On the campaign trail a year or so ago, then-Presidential candidate Barack Obama said he would cut NASA money to help fund education. Then he changed his tune, saying he would add money to NASA’s budget to help ease the transition from the Shuttle era — which will end abruptly with the last Shuttle launch in 2010 — to the age of Constellation, NASA’s program for future manned spaceflight using the new Ares rockets, still being designed and built.
It should be noted he said that while stumping in Florida and Texas, both of which are major states supporting NASA; they’re the homes of NASA’s Kennedy and Johnson space centers.
Then came rumors that NASA chief Mike Griffin was giving Obama’s NASA transition team a lot of static. Griffin denounced those rumors, but that doesn’t do much in real life to dispel them; denials never do. And so the whispers still exist that Constellation may suffer cuts, drastic or otherwise.
At the same time, Obama is making an incredibly strong showing of his support for science. Nobel Laureate Steven Chu will head the Department of Energy. Physicist John Holdren will be his science advisor. Jane Lubchenco will head the NOAA. These people are all highly-trained scientists at the top of their game, not policy wonks or campaign contributors or just plain old buddies grossly unqualified to run a lemonade stand, let alone a government agency.
A fresh wind is blowing through the White House, and it’s taking away the stench of antiscience. To doubly mix a metaphor, it looks like the jackbooted heel that’s been at the throat of science for eight years is about to get the boot.
Still and all… where does NASA fit in with all this? It has always been scrutinized for wasting money. That’s not surprising, given how high profile NASA missions are, and how expensive they seem. When an astronaut loses a $100,000 tool bag over the side of the space station, it seems like a colossal boondoggle. But that ignores the details: you can’t just take a canvas tote bag into space; the materials have to withstand a vacuum, not disintegrate when the air is gone, not leak out toxins when the pressure drops, be accessible in microgravity and by astronauts’ bulky gloves, and so on. There is no simple stuff when you’re dealing with space travel. Complexity equals cost.
It’s orders of magnitude worse when a probe is lost. The instant a Mars spacecraft goes missing, the first thing the newspapers report is "The 200 million dollar Mars probe…". Heck, they do that when things go well.
But in reality, NASA is cheap. It comprises less than 1% of the U.S. annual budget. It’s paid for itself a dozen times over (did you know that digital cameras are a direct descendant of the detectors used in Hubble’s Wide Field/Planetary Camera?). We get so much out of it, for what is in reality so little cost.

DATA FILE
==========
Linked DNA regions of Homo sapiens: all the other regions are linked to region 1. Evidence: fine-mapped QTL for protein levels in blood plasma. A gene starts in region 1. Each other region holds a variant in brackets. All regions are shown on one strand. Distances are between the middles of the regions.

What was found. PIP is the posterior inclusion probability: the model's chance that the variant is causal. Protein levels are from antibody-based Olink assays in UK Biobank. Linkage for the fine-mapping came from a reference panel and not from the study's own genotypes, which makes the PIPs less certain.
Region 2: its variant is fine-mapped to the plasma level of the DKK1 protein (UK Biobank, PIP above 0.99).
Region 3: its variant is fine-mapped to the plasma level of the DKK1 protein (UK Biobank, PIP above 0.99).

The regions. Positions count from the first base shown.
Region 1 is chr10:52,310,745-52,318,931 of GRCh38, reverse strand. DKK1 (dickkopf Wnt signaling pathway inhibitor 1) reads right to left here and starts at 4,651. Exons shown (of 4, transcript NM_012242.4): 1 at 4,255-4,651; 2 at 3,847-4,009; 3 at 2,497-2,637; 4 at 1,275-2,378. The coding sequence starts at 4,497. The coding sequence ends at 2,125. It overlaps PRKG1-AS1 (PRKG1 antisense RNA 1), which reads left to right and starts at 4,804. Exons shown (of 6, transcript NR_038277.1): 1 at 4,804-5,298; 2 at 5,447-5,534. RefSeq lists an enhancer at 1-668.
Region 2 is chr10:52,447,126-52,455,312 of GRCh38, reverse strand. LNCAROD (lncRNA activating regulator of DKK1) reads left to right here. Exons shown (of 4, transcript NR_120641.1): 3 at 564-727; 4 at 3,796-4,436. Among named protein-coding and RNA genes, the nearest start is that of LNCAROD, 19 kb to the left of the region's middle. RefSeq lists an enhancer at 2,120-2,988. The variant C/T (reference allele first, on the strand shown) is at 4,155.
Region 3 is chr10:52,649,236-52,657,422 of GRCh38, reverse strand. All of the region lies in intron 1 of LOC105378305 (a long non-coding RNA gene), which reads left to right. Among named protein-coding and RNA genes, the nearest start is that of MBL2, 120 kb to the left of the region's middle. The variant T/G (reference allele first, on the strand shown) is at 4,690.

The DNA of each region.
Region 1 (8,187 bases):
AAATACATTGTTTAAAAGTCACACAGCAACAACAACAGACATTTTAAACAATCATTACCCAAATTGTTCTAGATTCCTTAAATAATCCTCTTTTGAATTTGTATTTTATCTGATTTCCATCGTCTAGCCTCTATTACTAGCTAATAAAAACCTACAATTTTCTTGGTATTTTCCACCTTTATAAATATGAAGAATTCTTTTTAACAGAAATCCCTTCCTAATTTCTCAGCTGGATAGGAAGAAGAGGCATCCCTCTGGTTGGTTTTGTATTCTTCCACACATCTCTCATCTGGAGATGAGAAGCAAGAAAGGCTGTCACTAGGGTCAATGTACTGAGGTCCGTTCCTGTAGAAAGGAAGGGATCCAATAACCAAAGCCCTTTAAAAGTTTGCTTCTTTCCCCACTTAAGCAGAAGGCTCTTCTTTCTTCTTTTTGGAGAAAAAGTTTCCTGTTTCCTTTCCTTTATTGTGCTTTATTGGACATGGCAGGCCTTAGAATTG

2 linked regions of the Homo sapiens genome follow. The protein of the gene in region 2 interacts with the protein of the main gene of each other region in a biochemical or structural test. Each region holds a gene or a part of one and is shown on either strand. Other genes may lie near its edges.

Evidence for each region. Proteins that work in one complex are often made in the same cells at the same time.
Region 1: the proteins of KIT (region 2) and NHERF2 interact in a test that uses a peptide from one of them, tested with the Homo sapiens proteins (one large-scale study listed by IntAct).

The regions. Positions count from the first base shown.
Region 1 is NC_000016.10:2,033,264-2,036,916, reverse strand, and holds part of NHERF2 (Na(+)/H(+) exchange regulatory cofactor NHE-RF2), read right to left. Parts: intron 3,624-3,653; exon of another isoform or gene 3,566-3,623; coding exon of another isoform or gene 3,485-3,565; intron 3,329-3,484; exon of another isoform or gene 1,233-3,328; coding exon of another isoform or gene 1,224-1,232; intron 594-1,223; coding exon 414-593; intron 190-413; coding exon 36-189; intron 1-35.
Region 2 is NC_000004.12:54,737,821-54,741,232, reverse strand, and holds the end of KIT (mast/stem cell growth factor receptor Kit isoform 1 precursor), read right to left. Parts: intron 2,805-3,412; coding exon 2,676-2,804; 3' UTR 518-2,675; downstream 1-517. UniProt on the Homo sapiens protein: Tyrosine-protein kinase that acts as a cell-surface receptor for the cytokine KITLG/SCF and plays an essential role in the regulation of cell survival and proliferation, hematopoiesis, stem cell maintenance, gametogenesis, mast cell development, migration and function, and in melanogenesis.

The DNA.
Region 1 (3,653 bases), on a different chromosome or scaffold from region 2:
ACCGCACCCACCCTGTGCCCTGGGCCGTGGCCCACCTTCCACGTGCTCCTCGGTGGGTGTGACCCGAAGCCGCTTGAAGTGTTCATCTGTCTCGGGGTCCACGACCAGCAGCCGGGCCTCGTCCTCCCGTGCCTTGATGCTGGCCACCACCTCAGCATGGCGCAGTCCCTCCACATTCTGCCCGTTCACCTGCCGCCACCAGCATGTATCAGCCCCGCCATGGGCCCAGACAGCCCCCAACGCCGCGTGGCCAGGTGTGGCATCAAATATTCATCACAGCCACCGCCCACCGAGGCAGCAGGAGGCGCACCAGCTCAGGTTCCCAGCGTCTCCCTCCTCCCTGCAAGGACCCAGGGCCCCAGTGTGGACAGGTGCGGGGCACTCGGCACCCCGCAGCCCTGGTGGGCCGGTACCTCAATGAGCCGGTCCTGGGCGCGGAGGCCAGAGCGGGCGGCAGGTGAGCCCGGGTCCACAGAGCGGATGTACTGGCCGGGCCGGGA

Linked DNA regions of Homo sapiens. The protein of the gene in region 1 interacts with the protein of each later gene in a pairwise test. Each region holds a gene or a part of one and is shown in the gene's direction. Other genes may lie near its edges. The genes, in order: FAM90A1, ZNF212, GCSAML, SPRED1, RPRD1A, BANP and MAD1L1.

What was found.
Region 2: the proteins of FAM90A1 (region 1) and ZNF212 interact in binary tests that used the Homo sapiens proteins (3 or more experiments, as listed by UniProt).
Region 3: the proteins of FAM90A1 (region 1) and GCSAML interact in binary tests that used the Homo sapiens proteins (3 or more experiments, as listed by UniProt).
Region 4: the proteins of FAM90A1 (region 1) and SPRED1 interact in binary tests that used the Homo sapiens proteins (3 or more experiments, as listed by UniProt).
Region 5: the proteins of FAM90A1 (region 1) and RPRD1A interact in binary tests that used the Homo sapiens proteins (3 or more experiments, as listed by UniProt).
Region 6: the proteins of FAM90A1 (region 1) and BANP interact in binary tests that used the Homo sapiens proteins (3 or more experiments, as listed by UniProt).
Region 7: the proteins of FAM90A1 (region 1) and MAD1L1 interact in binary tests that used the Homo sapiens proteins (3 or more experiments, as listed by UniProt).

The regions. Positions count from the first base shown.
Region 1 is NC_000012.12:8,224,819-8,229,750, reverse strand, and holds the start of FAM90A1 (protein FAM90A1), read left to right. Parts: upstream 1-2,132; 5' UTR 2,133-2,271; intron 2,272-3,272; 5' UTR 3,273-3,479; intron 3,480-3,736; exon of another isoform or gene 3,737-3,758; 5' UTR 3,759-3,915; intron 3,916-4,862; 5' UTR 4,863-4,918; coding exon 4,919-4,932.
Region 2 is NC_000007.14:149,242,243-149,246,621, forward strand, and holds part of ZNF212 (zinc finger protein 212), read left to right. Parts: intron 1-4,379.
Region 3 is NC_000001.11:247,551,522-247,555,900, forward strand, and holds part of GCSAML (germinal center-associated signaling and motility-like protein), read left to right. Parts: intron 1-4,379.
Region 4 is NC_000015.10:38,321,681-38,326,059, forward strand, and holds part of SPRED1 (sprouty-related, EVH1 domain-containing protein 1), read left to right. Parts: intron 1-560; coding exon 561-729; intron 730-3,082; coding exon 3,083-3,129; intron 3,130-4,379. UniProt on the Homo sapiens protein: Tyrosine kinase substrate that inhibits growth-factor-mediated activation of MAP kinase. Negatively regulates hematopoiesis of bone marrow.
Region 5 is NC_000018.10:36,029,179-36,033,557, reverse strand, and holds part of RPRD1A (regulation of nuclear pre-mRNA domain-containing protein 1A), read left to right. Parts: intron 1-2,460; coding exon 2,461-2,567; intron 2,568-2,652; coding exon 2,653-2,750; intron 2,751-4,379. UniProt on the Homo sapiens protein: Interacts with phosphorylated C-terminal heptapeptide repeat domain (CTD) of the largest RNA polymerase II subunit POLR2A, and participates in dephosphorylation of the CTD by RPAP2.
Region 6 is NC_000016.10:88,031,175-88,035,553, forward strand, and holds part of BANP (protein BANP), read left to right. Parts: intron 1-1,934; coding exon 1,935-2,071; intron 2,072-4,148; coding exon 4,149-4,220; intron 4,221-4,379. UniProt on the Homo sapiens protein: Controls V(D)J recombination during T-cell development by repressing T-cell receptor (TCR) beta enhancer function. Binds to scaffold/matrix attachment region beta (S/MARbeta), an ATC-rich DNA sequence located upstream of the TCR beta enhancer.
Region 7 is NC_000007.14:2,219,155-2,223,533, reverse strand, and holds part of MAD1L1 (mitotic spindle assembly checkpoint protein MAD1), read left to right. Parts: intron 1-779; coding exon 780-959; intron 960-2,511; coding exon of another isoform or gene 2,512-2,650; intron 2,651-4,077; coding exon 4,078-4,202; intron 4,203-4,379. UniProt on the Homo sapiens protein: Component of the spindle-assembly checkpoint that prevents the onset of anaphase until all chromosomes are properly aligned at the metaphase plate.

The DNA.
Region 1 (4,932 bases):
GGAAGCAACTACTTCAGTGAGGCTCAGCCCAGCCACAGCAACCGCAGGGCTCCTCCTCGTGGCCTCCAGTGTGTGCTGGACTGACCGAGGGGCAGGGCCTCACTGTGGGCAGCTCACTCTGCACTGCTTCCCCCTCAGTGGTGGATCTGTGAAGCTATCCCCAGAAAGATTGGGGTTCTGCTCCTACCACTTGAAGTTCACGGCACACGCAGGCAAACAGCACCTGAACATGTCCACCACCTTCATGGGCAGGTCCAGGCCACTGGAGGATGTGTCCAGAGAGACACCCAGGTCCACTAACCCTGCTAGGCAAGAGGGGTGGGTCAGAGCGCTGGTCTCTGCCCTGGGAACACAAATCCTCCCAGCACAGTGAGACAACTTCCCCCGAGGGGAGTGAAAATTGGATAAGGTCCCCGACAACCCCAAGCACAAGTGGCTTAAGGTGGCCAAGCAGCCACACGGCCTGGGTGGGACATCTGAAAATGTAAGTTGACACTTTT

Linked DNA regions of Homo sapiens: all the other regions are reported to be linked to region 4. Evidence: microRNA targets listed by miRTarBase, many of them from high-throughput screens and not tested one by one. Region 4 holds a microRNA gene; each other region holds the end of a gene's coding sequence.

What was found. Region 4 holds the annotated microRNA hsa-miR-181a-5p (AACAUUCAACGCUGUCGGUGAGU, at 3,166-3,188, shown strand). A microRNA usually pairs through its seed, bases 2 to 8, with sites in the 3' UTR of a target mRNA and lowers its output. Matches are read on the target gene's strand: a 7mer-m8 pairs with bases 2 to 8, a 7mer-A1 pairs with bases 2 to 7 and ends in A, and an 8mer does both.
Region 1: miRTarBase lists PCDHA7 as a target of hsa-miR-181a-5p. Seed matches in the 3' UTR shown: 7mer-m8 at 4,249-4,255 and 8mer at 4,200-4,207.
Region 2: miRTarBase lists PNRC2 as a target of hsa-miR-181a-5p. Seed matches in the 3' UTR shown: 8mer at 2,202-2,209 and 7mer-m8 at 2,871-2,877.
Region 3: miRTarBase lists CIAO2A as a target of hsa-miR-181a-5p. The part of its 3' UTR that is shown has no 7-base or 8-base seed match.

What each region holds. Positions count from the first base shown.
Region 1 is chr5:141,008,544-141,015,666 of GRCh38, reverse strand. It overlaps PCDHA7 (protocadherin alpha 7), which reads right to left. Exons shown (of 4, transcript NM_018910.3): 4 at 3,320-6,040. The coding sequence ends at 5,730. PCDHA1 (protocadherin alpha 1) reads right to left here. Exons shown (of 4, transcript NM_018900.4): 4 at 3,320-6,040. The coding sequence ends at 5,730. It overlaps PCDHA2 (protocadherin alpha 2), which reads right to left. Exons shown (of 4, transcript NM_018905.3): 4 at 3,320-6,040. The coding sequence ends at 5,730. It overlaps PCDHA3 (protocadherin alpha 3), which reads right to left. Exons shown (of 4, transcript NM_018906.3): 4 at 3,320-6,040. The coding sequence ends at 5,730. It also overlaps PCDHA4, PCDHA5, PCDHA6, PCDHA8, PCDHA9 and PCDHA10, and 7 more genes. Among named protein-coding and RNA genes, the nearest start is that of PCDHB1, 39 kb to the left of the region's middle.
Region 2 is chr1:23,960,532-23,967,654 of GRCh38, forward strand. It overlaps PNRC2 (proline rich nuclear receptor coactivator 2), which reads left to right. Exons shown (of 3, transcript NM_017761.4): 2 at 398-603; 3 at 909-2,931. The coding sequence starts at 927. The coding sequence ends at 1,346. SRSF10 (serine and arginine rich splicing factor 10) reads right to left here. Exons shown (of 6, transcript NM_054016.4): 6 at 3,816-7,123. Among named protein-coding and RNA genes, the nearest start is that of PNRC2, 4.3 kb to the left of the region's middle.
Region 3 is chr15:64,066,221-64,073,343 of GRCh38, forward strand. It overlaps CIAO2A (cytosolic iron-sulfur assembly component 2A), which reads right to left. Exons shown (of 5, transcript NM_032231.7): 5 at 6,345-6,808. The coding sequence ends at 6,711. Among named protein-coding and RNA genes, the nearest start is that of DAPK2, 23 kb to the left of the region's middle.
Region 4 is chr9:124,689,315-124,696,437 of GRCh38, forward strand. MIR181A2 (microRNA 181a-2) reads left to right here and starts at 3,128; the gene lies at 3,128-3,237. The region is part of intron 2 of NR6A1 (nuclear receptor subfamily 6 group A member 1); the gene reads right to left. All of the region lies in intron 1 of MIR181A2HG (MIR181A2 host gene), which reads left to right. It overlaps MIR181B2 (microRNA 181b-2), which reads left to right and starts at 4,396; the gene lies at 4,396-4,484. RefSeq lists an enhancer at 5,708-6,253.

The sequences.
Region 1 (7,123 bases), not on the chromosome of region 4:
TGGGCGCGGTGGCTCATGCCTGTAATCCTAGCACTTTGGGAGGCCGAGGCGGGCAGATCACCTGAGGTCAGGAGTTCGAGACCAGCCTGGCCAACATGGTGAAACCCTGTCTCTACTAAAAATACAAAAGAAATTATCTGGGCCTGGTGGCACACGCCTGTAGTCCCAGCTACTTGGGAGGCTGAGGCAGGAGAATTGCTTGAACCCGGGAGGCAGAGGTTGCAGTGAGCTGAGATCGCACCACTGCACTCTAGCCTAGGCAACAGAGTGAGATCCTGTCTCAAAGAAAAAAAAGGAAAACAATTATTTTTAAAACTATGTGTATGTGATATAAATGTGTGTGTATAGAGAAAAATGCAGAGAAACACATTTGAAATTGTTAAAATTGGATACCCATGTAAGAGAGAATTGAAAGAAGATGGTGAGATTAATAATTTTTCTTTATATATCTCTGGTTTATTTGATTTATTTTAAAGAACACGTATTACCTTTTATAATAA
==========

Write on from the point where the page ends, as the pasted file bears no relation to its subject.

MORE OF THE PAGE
But now we’re in a recession. The economy is tanking, and politicians need to look like (or actually indicate) they are fiscally responsible. Now, when you have a full hard drive, it makes more sense to delete that 4 Gb movie you’ve already seen rather than manually delete a bunch of 4K text files. But politicians aren’t like that. They go after highly-visible targets, even if they are only a tiny fraction of the problem. And NASA’s head sticks way, way out. Cutting it may look responsible… even when we still spend $20 million dollars per hour on a war started for no reason, when a large fraction of the hundreds of billions of dollars given as a blank check to the bank bailout program might as well have been shredded, and when there are far larger government agencies than NASA that wouldn’t be able to fund their catering bill with the cost of NASA’s lost tool bag.
And now there are reports that Obama is looking very closely at NASA’s budget. I agree — quite strongly — that NASA really needs to tighten up its budget management.
But NASA is a drop in the government’s bucket as far as money goes. And that is a huge bucket. If I had Obama’s ear, I would tell him this: put a team on NASA. Have them look over its management, see where improvements can be made, and recommend implementations so that it runs a tighter ship. But we need that ship. There are many, many places to go looking for money that can be used to fund needed programs, money that is being wasted as quickly as it’s printed.
NASA doesn’t need budget cuts. It needs better fiscal management, and it needs more money. Money to build bigger telescopes that take pictures of surpassing beauty, images of distant realms that inspire children and make adults gasp in awe. Money to build satellites that study our home planet and see what man has wrought. Money to research how to build better airplanes (that’s what the first "A" in NASA is, after all). Money to reach out and touch other worlds. And money to design cheaper access to space to make all this possible.
NASA is flawed, of course. It’s a government bureaucracy. But it doesn’t need much to keep it going, and going better. NASA is a symbol. It shows us the best of what we can achieve.
Studying the Universe, exploring it, trying to understand it, is part of what makes us human.
We need that, and it costs so little. I hope some of the brilliant scientists Obama has chosen to advise him can make that point to him. I would consider it one of their most important duties.
Obama picture courtesy alfcio2008’s Flickr stream.